Sunday, February 26, 2017

The Hand in Multiple Epiphyseal Dysplasia

Multiple Epiphyseal Dysplasia (MED) is an uncommon anomaly of the bone and cartilage at the ends of the bones (epiphyses) in the growing child.  There are 6 primary types of Multiple Epiphyseal Dysplasia. All are transmitted in an autosomal dominant fashion except type 4.

EDM1 is caused by a heterozygous mutation in the gene encoding cartilage oligomeric matrix protein              (COMP).  Most common.
EDM2 -a mutation in the COL9A2 gene
EDM 3 -a mutation in the COL9A3 gene
EDM 4 -a mutation in the DTDST gene.  This type is autosomal recessive whereas the others are                      autosomal dominant. 
EDM5 -a mutation in the MATN3 gene
EDM6 -a mutation in the COL9A1 gene

Historically, the more severe type of Multiple Epiphyseal Dysplasia was known as the Fairbank type (dominant) while the more mild form was known as the Ribbing type.  The Ribbing type was thought to have normal or more normal wrist and hands.   These terms are no longer utilized.

The abnormal epiphysis at the bone ends leads to progressively worsening ossification and this causes joint abnormalities often leads to stiff joints and arthritis.  Onset varies by the particular type- more severe types present earlier with childhood pain, often in the hip or knees but also potentially involving the hands and wrists. The fingers may be short and stiff.

The diagnosis is based on a clinical suspicion but it can be a challenging diagnosis which is based on the patient’s history and examination.  An experienced orthopedic surgeon or radiologist may detect x- ray changes- this experience is the key to making the diagnosis.  The diagnosis may be confirmed by genetic testing as noted above.

There is no current treatment to prevent worsening or change the course of Multiple Epiphyseal Dysplasia.  Ultimately, there is a future potential for genetic intervention.  Currently, hand or physical therapy may be helpful to maintain motion and surgery can be helpful to contour the bone and joints and improve motion and decrease pain. 


This is the case of an 8 year old child with Multiple Epiphyseal Dysplasia.  I met the patient to assess the hands and wrists which had been stiff since a young age.  There was discomfort with daily activities but the biggest issue was related to function given the finger stiffness (present for many years).  The clinical pictures demonstrate the finger posture (most notably PIP joint stiffness)  and the x- rays confirm loss of joint spaces.

Multiple Epiphyseal Dysplasia hand clinical photograph with stiffness of multiple joints

Multiple Epiphyseal Dysplasia hand side- view clinical photograph with stiffness of multiple joints


Multiple Epiphyseal Dysplasia hand x- ray


Charles A. Goldfarb, MD
My Publication List
congenitalhand@wudosis.wustl.edu

Sunday, February 19, 2017

The Crooked Thumb

The process of limb development is truly amazing and unbelievably complex.  Developmental biologists and scientists help to explain these processes and our knowledge grows day by day.   As I explain to parents, what is truly remarkable is not that there is a child born with a limb difference but rather that it happen so uncommonly.  One such uncommon finding is a crooked finger, or for the purposes of this post, a crooked thumb.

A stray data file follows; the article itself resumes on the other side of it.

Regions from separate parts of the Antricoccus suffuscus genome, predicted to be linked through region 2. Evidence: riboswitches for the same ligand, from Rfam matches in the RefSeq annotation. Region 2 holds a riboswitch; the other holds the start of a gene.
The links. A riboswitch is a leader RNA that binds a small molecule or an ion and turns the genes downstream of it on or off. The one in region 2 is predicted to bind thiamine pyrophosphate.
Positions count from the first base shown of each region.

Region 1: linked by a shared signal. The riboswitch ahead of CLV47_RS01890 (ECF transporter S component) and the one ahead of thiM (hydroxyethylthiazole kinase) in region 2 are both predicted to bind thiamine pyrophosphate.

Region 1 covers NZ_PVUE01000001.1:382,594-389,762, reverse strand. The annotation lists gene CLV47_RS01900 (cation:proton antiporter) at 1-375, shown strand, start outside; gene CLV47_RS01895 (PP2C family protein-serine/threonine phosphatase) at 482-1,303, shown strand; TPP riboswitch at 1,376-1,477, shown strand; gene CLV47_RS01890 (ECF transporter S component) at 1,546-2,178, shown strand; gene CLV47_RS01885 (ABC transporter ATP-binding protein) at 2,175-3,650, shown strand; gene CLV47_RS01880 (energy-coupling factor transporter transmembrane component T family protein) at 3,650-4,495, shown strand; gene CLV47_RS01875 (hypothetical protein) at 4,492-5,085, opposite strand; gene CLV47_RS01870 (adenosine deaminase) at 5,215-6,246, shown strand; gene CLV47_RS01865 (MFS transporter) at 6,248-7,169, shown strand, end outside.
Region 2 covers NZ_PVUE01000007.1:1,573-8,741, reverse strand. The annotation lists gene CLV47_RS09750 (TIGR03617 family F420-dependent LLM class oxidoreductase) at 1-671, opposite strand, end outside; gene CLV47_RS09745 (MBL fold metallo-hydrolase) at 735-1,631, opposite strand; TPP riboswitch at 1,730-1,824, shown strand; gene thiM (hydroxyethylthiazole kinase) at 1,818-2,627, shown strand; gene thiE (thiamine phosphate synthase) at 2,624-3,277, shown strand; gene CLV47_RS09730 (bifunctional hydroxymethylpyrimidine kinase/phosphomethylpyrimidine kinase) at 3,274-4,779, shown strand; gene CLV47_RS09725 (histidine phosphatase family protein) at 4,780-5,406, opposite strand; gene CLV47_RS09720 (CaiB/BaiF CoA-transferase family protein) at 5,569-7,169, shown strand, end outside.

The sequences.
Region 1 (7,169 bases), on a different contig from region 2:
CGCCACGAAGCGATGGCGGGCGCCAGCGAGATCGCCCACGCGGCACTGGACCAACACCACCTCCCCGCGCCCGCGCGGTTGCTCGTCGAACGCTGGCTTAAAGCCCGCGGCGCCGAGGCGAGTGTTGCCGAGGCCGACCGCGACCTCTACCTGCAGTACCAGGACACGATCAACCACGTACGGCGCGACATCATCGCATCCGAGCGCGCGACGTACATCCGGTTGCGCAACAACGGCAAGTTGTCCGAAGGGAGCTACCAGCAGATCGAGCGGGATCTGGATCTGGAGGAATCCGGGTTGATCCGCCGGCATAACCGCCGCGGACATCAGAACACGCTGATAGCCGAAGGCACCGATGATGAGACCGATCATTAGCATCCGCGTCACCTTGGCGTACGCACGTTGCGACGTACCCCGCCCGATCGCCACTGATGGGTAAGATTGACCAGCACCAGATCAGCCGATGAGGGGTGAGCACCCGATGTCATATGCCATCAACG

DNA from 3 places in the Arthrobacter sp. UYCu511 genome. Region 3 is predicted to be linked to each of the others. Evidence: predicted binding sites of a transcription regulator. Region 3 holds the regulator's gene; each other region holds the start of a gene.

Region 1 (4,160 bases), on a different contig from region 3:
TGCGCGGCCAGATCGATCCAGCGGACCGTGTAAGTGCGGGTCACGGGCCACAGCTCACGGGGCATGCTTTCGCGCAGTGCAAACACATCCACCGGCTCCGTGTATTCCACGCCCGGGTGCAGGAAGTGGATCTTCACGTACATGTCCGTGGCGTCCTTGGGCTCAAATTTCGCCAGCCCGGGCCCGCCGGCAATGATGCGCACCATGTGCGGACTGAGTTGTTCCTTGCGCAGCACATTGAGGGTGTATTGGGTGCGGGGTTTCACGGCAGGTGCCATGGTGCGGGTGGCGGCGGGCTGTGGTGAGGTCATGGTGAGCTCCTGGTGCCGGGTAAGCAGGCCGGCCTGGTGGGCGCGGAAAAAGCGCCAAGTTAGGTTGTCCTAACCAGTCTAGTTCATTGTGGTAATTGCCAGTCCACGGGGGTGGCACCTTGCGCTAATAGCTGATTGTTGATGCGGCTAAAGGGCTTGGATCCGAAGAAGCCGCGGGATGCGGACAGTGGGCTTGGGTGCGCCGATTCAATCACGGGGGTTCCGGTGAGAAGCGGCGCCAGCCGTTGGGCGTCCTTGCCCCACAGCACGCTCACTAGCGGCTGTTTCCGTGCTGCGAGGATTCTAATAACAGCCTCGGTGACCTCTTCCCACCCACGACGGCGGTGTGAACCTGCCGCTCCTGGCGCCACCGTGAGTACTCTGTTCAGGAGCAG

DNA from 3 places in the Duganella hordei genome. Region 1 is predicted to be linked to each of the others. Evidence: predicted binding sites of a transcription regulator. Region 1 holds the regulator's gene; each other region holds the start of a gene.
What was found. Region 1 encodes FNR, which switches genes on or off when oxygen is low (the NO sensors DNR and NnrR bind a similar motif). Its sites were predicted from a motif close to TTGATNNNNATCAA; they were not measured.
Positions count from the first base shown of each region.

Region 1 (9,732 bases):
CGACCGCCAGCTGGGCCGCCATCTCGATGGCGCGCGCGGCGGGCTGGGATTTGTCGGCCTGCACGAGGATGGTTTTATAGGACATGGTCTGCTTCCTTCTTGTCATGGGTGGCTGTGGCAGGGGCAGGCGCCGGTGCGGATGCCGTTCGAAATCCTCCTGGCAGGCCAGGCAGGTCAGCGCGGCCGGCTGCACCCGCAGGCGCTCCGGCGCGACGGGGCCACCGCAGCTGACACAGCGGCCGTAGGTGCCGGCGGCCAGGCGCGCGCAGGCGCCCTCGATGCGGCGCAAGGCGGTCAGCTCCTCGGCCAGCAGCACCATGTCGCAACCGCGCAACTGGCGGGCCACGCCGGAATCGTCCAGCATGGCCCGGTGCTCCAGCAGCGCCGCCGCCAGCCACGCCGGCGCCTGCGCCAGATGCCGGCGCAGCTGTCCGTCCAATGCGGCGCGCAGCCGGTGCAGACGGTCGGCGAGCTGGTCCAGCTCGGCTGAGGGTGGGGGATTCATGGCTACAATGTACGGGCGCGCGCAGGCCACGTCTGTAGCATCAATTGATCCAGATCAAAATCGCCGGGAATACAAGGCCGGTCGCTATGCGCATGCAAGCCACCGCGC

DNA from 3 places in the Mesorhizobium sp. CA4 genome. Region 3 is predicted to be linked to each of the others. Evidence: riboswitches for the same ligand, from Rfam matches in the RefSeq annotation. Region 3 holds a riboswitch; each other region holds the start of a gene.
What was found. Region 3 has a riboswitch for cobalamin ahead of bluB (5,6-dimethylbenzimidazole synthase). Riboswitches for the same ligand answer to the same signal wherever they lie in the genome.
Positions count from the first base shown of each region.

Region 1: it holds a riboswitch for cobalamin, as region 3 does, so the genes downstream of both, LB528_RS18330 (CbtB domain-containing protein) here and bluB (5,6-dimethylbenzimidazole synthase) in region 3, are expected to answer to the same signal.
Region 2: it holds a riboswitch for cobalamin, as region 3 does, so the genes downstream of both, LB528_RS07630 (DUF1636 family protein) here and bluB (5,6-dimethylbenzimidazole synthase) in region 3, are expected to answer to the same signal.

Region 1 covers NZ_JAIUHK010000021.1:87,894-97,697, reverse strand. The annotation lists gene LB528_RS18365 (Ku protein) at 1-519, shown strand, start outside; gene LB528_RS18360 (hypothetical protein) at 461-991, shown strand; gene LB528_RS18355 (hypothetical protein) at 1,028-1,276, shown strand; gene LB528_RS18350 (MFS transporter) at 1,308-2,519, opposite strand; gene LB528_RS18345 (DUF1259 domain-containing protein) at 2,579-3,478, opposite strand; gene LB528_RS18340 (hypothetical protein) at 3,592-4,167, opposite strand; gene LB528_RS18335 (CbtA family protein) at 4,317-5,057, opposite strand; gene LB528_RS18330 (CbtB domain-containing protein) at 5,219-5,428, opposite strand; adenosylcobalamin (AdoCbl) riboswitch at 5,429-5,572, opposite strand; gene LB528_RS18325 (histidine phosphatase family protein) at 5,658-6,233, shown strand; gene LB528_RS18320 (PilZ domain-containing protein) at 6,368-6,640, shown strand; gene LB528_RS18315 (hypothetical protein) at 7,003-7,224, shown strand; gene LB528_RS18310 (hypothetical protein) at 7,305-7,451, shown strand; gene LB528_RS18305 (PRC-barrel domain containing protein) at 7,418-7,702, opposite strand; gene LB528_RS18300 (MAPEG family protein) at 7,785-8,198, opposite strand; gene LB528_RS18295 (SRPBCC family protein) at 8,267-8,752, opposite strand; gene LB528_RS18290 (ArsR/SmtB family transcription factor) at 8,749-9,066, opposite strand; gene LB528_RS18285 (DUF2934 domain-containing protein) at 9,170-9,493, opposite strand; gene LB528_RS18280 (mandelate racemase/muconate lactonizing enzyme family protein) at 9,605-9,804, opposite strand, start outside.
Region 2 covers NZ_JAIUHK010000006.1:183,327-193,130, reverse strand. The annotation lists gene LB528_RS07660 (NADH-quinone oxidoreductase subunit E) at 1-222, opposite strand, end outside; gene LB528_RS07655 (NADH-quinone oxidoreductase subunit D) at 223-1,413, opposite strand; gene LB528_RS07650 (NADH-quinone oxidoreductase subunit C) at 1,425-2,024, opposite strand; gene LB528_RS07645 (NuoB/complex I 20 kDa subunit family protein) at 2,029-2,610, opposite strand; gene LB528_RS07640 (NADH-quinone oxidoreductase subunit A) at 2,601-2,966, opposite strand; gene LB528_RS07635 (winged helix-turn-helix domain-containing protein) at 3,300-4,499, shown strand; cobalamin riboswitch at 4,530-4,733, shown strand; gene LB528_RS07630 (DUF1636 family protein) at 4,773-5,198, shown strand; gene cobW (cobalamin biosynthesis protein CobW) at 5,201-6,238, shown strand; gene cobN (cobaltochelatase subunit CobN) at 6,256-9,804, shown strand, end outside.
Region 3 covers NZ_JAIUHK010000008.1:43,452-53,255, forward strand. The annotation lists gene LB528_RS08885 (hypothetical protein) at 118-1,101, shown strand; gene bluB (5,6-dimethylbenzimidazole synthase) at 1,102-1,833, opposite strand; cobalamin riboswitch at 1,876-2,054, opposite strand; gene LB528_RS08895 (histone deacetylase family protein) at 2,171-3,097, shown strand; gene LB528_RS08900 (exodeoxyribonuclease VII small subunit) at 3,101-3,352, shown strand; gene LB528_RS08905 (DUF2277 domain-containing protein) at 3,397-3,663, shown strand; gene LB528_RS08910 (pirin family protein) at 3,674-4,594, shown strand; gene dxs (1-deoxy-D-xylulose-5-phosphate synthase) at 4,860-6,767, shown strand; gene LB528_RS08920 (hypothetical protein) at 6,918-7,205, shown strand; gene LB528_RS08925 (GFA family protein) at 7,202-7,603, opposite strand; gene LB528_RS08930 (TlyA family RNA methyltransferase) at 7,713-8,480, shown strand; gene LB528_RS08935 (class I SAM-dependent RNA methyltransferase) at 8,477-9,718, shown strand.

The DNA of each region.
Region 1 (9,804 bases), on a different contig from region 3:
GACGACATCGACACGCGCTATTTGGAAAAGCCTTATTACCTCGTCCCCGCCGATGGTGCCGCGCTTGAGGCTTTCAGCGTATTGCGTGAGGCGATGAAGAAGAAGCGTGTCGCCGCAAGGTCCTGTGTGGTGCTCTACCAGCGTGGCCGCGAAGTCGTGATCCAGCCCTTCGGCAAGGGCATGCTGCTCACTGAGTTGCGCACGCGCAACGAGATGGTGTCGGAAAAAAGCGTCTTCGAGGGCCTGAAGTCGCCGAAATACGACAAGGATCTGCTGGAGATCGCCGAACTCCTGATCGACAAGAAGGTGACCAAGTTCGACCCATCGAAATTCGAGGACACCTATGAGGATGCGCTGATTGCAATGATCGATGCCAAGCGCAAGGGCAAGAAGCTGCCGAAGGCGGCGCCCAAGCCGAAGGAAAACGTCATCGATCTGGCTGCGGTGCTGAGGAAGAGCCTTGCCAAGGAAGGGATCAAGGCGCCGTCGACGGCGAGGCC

In my experience, the most common cause of a crooked thumb is an extra bone which creates a triphalangeal thumb.  I have previously written about the type of thumb HERE.  Typically, there are two bones in the thumb but, like fingers, there can occasionally be three bones- the TRIphalangeal thumb.  This can occur in association with an extra thumb (see HERE) or in isolation.  Not every triphalangeal thumb is crooked- the alignment depends on the shape of the extra bone.

When the extra bone is triangular in shape, the thumb is crooked and can affect function.  Typically, surgery to remove that bone (or straighten it) is performed.  In doing so, the thumb is shortened as well.  When the extra bone is more normally shaped- rectangular- then the thumb is not crooked and a decision for surgery is more complex.  For some kids, the long thumb may not be a problem but for others, the length of the thumb + the extra joint can cause functional issues.

This 18- month old came to the office because of a crooked thumb.  Mom had noticed some difficulty with pinching and decreased use of the thumb.  Here are pictures and x-rays which demonstrate the deformity.

Crooked thumb related to an extra bone- a triphalangeal thumb.


Crooked thumb related to an extra bone- a triphalangeal thumb.  It is more difficult to see in this side- view picture.

The extra bone can be seen in the x- ray causing the thumb to be crooked.
The extra bone in this thumb is more difficult to see in this x- ray.

Surgery to address the crooked thumb addresses the extra bone.  A recent investigation carefully evaluated the best way to surgically treat this condition.  The authors evaluated excision of the extra bone compared to angular correction and fusion of one of the joints- the results were similar.  New Article.

The are other causes of a crooked thumb in a child.  These include the small thumb, or hypoplastic thumb- I have posted numerous times on this TOPIC.  Another cause is less likely in the newborn but common in childhood- a thumb fracture which can classically lead to deviation.

The bottom line is that the crooked thumb can be both a functional and an appearance issue.  Surgery can effectively correct this issue.

Charles A. Goldfarb, MD
My Publication List
congenitalhand@wudosis.wustl.edu